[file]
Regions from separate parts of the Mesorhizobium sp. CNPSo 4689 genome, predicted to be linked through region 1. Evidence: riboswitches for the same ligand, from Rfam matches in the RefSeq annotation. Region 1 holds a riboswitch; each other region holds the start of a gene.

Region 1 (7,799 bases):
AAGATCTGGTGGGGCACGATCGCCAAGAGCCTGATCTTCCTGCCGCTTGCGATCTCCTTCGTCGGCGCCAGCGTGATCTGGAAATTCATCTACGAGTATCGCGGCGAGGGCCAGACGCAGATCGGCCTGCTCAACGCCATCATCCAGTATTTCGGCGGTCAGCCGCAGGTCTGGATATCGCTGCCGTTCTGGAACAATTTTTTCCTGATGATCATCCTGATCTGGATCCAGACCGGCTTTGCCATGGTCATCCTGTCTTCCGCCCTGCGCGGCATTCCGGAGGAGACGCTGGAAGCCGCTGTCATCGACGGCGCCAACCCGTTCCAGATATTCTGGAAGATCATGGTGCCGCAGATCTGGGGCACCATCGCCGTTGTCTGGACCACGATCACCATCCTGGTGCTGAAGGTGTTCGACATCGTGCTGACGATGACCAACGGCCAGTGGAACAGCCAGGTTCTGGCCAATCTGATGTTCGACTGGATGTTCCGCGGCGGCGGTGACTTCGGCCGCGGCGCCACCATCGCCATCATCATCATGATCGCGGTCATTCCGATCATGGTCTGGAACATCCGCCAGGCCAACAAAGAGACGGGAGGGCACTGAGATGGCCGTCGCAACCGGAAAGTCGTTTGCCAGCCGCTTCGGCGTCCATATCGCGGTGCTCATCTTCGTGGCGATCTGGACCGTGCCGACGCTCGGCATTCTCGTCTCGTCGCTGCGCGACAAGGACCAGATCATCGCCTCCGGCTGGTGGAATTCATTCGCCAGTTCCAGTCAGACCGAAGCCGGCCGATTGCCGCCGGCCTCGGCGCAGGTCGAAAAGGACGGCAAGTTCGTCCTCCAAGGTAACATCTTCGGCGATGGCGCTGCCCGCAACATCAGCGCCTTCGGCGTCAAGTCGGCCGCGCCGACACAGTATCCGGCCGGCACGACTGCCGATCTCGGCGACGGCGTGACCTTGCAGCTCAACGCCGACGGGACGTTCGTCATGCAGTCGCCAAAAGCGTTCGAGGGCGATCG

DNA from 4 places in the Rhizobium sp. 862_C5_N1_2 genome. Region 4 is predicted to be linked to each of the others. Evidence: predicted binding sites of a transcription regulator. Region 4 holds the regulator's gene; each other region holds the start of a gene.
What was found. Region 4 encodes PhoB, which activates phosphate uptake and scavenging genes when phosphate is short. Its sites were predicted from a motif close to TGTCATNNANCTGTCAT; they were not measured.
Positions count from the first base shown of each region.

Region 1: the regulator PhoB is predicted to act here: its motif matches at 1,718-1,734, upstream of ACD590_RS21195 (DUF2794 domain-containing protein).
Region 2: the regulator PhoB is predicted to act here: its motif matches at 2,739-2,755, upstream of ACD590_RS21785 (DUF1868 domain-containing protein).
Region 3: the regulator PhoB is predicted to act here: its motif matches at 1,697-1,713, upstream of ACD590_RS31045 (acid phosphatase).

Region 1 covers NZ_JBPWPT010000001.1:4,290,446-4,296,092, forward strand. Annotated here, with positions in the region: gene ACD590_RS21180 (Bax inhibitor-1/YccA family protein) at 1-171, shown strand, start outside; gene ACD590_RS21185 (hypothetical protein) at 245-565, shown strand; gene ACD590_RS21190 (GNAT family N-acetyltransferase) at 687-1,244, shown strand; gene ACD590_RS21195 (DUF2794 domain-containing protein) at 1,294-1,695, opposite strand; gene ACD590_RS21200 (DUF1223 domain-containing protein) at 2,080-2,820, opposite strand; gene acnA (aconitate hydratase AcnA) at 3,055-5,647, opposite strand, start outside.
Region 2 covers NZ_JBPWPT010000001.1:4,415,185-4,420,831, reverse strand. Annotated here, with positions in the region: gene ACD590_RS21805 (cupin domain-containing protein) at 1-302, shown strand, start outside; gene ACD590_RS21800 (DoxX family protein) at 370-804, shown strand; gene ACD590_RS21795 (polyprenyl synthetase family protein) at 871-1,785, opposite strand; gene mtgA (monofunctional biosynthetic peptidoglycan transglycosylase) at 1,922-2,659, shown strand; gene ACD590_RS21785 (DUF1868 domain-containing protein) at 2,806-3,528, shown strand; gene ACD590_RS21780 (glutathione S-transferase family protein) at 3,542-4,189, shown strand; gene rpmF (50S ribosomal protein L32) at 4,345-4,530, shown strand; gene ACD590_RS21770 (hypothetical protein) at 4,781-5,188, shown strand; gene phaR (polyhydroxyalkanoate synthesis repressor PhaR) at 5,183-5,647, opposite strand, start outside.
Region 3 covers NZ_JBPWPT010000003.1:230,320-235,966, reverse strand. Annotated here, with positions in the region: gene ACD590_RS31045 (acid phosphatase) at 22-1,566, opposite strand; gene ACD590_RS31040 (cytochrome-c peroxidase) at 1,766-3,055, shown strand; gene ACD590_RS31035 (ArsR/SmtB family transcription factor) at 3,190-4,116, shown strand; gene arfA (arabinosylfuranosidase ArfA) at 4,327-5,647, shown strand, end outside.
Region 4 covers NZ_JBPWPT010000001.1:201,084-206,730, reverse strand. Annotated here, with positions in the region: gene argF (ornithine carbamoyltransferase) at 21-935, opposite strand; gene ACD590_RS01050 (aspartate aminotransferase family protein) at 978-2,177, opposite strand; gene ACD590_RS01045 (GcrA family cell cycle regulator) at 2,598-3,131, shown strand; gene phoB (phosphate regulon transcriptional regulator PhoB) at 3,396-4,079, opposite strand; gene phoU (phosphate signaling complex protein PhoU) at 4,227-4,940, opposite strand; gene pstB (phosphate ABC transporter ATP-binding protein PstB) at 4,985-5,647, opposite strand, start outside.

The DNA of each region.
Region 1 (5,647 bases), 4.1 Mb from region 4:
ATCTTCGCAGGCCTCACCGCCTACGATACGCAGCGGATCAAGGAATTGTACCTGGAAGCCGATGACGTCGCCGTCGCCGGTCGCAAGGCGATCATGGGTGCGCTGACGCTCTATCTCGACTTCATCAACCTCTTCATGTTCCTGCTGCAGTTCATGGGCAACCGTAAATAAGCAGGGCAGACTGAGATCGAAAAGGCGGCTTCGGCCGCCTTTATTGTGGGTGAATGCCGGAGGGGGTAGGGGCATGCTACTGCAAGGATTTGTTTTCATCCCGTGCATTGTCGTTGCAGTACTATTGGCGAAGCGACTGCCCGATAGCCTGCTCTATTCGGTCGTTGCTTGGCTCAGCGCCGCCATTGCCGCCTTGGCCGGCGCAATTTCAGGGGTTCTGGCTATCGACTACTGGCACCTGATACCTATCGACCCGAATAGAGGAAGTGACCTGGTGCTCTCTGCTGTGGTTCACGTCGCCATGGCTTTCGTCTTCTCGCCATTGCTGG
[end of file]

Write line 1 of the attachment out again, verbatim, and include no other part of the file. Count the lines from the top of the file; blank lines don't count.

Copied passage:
Regions from separate parts of the Mesorhizobium sp. CNPSo 4689 genome, predicted to be linked through region 1. Evidence: riboswitches for the same ligand, from Rfam matches in the RefSeq annotation. Region 1 holds a riboswitch; each other region holds the start of a gene.